He cited that the shooting, which took place at a graduation party Sunday night, as clearly indicative of the dangers of emotionally-driven gun violence as opposed to gun violence observed in more calculated crimes such as crimes of opportunity.
“If you look at, at least the one incidence from last night, what it must take – the lack of regard for life that you can fire multiple rounds into a crowd of at least 70 people. I mean, how heartless must you be to pull a trigger that many times and hit that many people knowing that would be the likely outcome. I mean it speaks to a greater issue. You are absolutely right for holding us accountable as you can’t possibly hold us more accountable than we hold ourselves. This is something that we do nonstop," Commissioner Ross implored.
The commissioner did not pull his punches in his address, making it clear that the gun violence problem that the city of Philadelphia is facing is one that it has long endured.
"It is the number one issue that we deal with as I’ve said before, the most intractable issue that we contend with and it has been the case for 30 years since I’ve been on this job. So any of you who try to suggest this is something new, you’re either new to the city or you’re being disingenuous. It doesn’t change the fact that it is very serious and that it needs to be addressed and it needs to be addressed from a holistic standpoint," he said.
His address encouraged the Philadelphia community to not only help police in their endeavor to combat gun violence but to also be aware of their role in "having a precipitous decline in gun violence."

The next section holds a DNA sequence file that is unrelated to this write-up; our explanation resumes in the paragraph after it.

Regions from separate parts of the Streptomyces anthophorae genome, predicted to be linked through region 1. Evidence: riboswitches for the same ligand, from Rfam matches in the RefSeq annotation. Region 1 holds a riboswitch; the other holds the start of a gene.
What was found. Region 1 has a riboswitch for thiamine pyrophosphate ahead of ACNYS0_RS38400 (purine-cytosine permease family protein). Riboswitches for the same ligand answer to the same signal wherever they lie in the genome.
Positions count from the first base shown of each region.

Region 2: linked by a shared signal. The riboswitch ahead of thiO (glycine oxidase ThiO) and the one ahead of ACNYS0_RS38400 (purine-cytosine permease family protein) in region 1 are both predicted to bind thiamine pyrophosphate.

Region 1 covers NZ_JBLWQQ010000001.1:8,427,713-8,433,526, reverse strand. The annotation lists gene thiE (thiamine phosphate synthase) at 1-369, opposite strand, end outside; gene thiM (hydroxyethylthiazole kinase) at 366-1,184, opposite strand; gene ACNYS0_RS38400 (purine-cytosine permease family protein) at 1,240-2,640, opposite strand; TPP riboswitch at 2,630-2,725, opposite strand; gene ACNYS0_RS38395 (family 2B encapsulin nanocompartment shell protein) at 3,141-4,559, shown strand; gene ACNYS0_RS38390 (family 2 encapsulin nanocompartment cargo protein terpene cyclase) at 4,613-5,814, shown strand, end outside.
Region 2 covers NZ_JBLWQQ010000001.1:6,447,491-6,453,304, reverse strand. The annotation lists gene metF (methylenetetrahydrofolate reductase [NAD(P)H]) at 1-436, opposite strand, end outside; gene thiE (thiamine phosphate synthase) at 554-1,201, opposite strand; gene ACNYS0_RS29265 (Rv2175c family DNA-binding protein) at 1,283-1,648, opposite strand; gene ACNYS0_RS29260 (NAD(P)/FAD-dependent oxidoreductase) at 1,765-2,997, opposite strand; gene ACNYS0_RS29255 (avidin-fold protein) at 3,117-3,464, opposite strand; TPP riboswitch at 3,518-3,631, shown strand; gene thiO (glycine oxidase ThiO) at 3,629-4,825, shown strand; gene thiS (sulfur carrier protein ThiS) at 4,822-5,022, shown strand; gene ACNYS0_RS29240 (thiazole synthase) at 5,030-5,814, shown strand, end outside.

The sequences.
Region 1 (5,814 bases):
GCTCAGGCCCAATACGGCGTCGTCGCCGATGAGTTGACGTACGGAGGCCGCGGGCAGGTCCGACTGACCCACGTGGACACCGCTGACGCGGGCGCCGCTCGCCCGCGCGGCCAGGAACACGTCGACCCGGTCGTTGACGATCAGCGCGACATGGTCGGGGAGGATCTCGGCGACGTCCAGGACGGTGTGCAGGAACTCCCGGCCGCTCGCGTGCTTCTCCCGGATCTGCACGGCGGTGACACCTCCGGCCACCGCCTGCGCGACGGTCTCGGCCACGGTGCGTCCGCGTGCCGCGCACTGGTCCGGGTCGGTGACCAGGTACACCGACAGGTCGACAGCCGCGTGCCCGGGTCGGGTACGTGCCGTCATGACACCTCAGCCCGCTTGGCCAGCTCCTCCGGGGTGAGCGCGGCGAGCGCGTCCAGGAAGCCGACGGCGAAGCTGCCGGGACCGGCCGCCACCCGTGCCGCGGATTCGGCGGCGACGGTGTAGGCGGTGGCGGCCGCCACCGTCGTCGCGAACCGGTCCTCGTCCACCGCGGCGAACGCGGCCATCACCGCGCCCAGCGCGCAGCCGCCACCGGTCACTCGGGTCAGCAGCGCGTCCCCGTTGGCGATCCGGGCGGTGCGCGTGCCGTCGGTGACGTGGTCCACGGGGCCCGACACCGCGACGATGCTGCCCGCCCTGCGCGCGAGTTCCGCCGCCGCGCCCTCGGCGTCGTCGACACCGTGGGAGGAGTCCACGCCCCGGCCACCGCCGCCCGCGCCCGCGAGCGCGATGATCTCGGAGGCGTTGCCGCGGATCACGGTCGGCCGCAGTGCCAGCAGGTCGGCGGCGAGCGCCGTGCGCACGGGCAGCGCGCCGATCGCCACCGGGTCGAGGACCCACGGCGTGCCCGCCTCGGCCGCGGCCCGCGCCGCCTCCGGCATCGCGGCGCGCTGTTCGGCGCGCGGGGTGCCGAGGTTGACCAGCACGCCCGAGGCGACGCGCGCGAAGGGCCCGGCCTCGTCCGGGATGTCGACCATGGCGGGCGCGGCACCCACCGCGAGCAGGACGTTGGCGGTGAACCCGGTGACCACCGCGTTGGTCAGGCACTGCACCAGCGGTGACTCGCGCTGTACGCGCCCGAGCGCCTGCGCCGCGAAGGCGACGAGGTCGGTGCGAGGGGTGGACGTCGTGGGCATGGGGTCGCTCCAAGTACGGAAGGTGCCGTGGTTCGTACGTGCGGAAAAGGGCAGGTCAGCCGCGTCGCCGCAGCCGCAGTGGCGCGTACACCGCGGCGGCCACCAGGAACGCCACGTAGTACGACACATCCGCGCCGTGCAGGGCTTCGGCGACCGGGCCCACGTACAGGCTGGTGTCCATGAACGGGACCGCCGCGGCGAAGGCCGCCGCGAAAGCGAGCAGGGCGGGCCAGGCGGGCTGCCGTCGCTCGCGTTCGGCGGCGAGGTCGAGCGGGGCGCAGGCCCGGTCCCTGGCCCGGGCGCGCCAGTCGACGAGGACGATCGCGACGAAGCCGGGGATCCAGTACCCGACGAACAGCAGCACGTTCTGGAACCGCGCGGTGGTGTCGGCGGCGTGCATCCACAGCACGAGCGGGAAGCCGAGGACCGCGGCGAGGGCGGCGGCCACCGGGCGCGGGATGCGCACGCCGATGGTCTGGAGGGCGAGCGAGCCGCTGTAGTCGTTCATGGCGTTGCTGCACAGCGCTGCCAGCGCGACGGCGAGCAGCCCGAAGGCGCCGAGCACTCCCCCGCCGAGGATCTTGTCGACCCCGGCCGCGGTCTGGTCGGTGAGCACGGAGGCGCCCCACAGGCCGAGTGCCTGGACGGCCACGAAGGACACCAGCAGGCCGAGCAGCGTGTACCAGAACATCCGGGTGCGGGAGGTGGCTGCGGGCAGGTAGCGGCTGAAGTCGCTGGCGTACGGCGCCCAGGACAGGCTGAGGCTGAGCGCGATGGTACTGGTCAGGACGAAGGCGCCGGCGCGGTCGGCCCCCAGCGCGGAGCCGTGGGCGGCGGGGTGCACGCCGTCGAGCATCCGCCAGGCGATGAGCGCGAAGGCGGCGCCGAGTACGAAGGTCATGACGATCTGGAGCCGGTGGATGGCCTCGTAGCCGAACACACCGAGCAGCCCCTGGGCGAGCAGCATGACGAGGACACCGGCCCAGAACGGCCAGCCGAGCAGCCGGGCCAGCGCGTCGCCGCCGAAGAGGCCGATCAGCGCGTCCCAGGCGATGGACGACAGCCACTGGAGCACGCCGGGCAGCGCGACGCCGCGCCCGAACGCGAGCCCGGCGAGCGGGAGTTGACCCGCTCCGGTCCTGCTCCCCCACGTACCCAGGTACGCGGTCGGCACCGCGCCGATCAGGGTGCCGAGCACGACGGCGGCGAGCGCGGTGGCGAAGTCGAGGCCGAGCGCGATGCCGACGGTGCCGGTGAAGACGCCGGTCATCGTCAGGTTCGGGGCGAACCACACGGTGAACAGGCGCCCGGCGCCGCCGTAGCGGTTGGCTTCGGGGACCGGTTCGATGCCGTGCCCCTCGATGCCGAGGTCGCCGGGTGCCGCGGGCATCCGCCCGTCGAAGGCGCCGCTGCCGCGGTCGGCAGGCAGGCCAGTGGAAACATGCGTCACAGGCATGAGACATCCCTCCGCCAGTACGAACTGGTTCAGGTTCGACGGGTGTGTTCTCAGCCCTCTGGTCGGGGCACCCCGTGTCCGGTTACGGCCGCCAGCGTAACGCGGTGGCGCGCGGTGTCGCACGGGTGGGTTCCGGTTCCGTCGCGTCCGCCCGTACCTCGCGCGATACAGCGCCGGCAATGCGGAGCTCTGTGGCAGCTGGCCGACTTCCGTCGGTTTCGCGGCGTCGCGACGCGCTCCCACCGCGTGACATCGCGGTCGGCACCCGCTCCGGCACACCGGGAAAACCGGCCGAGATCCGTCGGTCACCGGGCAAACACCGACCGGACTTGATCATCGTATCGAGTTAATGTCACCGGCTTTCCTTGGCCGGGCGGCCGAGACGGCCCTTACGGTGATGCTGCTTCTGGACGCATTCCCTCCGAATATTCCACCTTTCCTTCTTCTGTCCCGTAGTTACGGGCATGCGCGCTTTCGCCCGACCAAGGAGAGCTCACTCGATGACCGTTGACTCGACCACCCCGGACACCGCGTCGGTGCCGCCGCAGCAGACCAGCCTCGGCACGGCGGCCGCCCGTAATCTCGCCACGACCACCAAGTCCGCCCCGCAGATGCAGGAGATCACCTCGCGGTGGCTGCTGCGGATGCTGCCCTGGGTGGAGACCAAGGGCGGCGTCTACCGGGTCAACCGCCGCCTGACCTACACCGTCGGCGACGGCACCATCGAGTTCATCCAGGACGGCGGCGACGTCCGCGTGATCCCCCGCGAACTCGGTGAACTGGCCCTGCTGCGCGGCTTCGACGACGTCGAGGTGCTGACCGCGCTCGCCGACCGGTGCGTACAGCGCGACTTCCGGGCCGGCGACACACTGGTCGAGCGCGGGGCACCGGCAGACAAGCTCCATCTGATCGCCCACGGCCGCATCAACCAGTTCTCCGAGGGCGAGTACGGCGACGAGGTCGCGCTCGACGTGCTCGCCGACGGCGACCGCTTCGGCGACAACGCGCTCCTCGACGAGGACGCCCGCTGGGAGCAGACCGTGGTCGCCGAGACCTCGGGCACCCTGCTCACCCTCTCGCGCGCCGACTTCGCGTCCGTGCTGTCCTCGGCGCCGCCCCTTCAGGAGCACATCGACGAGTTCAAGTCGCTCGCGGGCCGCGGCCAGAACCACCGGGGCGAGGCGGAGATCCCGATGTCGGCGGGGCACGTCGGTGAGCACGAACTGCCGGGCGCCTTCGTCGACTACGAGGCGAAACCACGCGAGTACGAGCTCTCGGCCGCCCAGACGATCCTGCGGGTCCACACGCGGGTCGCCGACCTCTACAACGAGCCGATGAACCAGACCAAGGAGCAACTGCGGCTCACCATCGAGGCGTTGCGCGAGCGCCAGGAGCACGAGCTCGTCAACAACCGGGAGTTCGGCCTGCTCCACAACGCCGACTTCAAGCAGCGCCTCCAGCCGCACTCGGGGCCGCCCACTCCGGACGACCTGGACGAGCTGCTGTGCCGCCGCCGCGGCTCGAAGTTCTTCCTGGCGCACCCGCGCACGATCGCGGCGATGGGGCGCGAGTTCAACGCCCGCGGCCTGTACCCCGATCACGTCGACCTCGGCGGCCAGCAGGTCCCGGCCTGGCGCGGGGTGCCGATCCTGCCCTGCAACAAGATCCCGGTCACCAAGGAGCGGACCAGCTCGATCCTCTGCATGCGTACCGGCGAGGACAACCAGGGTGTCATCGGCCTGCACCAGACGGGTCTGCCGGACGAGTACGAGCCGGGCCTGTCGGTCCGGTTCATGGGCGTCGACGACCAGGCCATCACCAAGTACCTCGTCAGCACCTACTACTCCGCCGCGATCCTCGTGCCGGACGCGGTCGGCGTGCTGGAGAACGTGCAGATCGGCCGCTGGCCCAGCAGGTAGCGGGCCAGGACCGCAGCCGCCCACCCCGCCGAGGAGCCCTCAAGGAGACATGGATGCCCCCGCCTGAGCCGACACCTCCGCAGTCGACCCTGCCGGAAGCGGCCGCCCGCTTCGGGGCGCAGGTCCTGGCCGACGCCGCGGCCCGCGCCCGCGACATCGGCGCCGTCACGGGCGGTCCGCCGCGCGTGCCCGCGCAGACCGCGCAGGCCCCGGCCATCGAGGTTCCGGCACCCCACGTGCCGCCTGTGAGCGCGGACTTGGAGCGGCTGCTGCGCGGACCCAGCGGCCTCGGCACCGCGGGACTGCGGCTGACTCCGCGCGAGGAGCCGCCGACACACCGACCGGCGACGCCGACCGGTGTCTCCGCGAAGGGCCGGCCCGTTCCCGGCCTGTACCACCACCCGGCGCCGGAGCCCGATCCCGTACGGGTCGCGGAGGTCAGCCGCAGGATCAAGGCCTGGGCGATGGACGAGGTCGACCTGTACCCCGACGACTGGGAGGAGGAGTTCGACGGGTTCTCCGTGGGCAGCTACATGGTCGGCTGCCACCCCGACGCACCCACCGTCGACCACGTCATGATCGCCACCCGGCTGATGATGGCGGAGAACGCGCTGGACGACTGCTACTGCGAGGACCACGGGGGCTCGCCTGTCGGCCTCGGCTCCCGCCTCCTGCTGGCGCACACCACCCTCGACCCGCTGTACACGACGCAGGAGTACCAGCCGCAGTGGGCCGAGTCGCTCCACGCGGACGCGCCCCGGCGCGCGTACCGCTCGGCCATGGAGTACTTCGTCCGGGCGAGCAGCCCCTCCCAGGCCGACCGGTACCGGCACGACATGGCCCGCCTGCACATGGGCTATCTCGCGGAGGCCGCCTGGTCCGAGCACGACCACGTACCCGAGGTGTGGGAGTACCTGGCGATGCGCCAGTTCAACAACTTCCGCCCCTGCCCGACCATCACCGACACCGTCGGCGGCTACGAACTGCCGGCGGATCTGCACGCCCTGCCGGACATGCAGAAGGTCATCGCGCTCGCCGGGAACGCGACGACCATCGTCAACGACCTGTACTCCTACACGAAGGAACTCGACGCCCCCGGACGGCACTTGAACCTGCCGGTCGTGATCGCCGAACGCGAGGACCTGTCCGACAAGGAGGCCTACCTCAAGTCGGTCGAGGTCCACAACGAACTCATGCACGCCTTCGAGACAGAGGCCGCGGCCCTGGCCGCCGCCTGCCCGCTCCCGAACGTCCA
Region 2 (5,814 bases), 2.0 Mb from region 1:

Commissioner Ross says that accountability is a large part of the problem as well.
"I am saying that if you are inclined or you have a propensity to resort to gun violence, you should be held accountable. If you know that you are not otherwise legally able to possess a firearm you have no business carrying one on the streets of Philadelphia. And for the young people out there, you should know that if you do so all you’re going to do is put yourself in harm’s way where you’re either not going to remove yourself from trouble and become a potential victim or you’re going to find yourself a potential offender as a result of pulling the trigger on a gun you didn’t have any business having anyway.”
Ross goes on to say that the Philadelphia Police are working to cultivate a relationship with communities and to help struggling individuals in order to combat gun violence.
“We will not rest on our laurels until we touch every single base that we possibly can. People should not have to live like this – worrying about gun violence.”
And though the Philadelphia Police Department is offering solutions, Sen. Anthony Williams has asked Gov. Tom Wolf to declare a State of Emergency on gun violence.
“I think we’re well past the point when those of us who are elected to lead are always reacting,” said Senator Williams. “We must restore some level of public confidence by addressing this epidemic proactively.”
Though there are disparities into how many were killed and injured, as well as how many shootings took place, Sen. Williams requested a number of steps to address the gun violence problem.
Some of those steps were addressed earlier by Commissioner Ross but Sen. Williams also requested redirecting funds to create a crisis intervention and anti-violence programs at both local and state levels.